If you work as a teacher, you’ve probably had your boss or advisor observe one of your lessons. If you did a CELTA, you were observed by your instructor. What did you take away from it? Have you ever sat in on a colleague’s lesson? Was it a useful experience?
At the next Springboard get-together we’re going to talk about what’s effective in these encounters and how we can use them in our professional development.
We’ll also set out a framework so that you’ll have the opportunity to benefit from this experience with others.
Come meet, greet, and put a spring into your work on Thursday 27th October, at 8:00 pm.
This Friday Springboard will be bringing teachers together to chat and discuss testing and assessment. I’ve read an article by Dave Allan, which got me thinking about some questions that might be good discussion starters. What do you think? Post your comment below, and we’ll bring them to the discussion!
Discussion Questions: Testing and Assessment in Language Training
What’s the difference between testing and assessment?
Which is a better evaluation of a learner’s English capabilities: an objective test or a teacher’s assessment? Why?
Do learners want to be tested? Why? Why not?
For assessment that involves various processes which go on over time, and measure more abstract traits such as discourse skills, fluency, flexibility and range, how can we give learners clear, formalised reporting on their language competence?
What are some best practices for teachers to integrate testing into a task based, communicative learning environment?
Adrian Underhill’s Pronunciation Skills changed the way I teach pronunciation. You can teach all of the sounds of English in about 2 lessons, but most importantly, it gives students a way of “discovering” the sounds themselves. Have you ever done the repeat-after-me exercise that just results in each of you saying a different word because the student doesn’t hear or can’t produce the sound you want? This will give you a way of communicating about pronunciation together!
I give students a printout of Adrian’s pronunciation chart and we usually go through the vowels pretty carefully. This area of the chart is often where a lot of trouble spots are and it also highlights 3 of the 4 pronunciation “levers” or “buttons”. These are the physical ways in which we make sounds (lips, tongue, jaw and voice). You can watch Adrian do his workshop here, it’s really cool the way he gets the participants to provide the sounds (I don’t do it with quite so much pantomime).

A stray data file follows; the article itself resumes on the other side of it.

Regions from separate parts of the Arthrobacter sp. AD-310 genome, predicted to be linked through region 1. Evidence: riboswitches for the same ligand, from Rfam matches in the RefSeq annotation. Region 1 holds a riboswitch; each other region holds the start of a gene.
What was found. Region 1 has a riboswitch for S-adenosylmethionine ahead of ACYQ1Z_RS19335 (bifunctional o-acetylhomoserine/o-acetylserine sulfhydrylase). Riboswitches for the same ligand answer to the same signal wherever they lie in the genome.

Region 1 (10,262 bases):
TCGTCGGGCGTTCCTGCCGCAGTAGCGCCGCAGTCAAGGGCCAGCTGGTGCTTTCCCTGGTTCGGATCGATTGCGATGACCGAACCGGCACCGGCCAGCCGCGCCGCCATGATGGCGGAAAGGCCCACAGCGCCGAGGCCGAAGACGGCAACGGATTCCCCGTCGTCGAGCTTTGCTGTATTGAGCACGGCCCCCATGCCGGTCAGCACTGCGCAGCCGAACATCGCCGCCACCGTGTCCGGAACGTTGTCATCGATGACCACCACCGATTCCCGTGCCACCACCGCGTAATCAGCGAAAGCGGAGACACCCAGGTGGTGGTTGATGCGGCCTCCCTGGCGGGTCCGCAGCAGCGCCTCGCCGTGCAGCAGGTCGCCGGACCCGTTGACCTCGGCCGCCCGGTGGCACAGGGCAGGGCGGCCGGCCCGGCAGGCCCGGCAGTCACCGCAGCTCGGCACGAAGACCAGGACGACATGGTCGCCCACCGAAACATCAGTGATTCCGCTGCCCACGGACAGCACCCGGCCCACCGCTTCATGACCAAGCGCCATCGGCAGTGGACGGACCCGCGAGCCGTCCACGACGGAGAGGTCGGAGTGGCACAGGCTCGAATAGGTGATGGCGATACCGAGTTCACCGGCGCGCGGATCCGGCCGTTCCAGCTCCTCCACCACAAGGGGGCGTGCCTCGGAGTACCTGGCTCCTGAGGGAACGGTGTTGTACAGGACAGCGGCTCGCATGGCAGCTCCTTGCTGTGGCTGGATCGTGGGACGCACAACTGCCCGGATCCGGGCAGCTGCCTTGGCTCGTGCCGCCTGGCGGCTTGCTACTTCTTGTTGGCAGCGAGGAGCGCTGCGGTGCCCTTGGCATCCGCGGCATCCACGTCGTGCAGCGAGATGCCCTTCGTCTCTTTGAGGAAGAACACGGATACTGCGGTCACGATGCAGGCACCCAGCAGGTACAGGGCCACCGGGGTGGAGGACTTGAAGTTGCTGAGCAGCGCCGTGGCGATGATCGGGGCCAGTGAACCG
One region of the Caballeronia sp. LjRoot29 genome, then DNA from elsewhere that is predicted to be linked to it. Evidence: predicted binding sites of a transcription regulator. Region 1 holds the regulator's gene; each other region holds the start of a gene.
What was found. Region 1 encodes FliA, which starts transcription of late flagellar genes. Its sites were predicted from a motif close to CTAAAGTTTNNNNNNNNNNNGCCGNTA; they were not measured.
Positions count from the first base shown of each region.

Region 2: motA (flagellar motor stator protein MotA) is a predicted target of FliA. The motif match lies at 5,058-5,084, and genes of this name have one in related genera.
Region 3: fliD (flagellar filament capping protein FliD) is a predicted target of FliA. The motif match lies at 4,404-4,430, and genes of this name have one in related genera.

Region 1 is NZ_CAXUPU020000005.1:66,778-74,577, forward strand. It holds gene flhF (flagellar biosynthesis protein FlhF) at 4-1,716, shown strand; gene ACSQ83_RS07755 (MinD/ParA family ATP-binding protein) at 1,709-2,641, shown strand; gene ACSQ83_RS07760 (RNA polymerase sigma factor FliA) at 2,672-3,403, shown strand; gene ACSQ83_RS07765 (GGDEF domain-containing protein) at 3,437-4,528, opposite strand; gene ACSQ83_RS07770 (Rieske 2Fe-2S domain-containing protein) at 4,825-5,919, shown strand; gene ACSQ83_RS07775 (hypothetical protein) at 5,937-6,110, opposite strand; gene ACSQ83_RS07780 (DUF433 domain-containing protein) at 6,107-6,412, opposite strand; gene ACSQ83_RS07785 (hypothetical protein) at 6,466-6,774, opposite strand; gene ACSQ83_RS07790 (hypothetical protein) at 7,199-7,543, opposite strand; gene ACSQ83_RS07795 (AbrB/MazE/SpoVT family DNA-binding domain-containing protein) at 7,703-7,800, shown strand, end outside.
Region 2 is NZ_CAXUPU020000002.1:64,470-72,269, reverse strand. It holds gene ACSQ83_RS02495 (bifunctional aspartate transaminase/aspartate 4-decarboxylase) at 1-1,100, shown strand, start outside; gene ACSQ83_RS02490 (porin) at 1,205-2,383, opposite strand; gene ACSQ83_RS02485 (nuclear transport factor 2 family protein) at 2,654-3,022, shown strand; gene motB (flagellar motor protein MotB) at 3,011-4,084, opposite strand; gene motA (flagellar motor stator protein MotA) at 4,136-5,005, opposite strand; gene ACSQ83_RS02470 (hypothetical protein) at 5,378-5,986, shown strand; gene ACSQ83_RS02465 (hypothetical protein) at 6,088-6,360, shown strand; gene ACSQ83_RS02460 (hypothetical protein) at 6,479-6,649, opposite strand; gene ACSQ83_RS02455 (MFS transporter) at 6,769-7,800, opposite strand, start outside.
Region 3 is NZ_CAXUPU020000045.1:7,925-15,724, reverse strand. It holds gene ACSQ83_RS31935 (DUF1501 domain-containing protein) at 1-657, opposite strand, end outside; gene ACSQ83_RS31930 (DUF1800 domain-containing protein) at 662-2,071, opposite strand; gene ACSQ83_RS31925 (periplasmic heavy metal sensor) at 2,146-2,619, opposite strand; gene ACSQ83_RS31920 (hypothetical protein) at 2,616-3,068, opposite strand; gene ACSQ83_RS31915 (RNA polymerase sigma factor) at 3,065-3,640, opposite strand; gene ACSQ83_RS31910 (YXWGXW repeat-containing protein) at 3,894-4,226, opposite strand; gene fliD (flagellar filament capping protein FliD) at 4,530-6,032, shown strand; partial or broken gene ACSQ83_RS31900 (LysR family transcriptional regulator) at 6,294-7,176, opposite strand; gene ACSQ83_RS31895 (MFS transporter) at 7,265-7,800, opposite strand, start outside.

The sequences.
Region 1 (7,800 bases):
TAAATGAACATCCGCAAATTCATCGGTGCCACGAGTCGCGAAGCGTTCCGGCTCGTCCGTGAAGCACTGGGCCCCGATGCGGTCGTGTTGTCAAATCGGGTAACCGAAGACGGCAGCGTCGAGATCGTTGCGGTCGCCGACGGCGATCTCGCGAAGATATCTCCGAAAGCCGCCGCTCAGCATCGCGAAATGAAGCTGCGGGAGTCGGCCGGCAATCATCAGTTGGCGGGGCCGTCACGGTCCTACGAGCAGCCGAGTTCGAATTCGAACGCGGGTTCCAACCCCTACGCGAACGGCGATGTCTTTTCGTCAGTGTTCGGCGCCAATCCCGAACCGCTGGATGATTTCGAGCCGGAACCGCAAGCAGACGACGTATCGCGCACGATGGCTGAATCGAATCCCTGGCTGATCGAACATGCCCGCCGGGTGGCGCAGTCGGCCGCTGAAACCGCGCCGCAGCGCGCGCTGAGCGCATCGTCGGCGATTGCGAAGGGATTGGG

Furthermore, Adrian has a YouTube channel where he demonstrates and elicits the sounds individually and in combination to help learners (and teachers!) understand how to make them. He provides a lot of really good strategies for communicating about pronunciation and operating the “levers” that enable it. He also posts regular updates about teaching pronunciation on his blog.
Jamie Karnik sent me a great tip after our last get together, about speaking activities. Here’s what she said:
I’m attaching a scan I made of the Business Options (Oxford, 1999) book I use sometimes. It’s an old book, but I still like a lot of parts in it. It’s got good grammar explanation and a lot of white space for students to think and take notes.
The scan is of the front matter of a chapter, as I explained on Friday. What I like to do with these pages is white out one word-like you mentioned- and have them discuss the topic (it also works well with one-to-one’s) and then guess some possible gap fills. Depending on what I want them to learn, I will white out words which fit to the rest of my lesson. Of course a lot of these statistics are outdated, but I just mention which year they are from. So far, they have worked well.
Thanks again for an interesting talk, and best of luck with the rest of your week!
Do you have a go-to vocabulary activity that you use in class?
Do you ever have vocabulary that needs to be reviewed, and you’re not sure exactly what the best way to do it is?
Is vocabulary study best done as a homework task? How often do students study vocabulary on their own?
What exactly is the best way to learn vocabulary?
At our last get together, we debunked eight myths to vocabulary teaching. We shared experiences and best practices, and had a productive discussion about practical ways to do what sometimes seems almost impossible– get learners to expand their active vocabulary.
Click here for what the research says, and what you can do to teach vocabulary effectively.
One conclusion from our discussion was that what works depends on the learner. Now it’s your turn. Share your comments! What do you use that works?
Here’s a rap text which I often use to motivate my students to learn about narrative perspectives, as this is a man (the rapper himself) talking about the fates of three distinct African American women and about women’s role in society in general. The file below is glossed in German as some of the vocabulary is far above the target audience (B2):
Please buy the song if you plan to use it, but there is nothing that speaks against a quick listening in:
A whole variety of activities with the song is imaginable:
- Creative writing: from the information in the text create dialogues with the different characters that appear in the song.
- Research: Put the students on the Civil Rights Movement and Black Power track and let them research some of the circumstances mentioned in the text, such as slavery, Mason Dixon, crack epidemic, aids or prostitution.
- Compare women’s fate here to the reality in the USA
- and many more…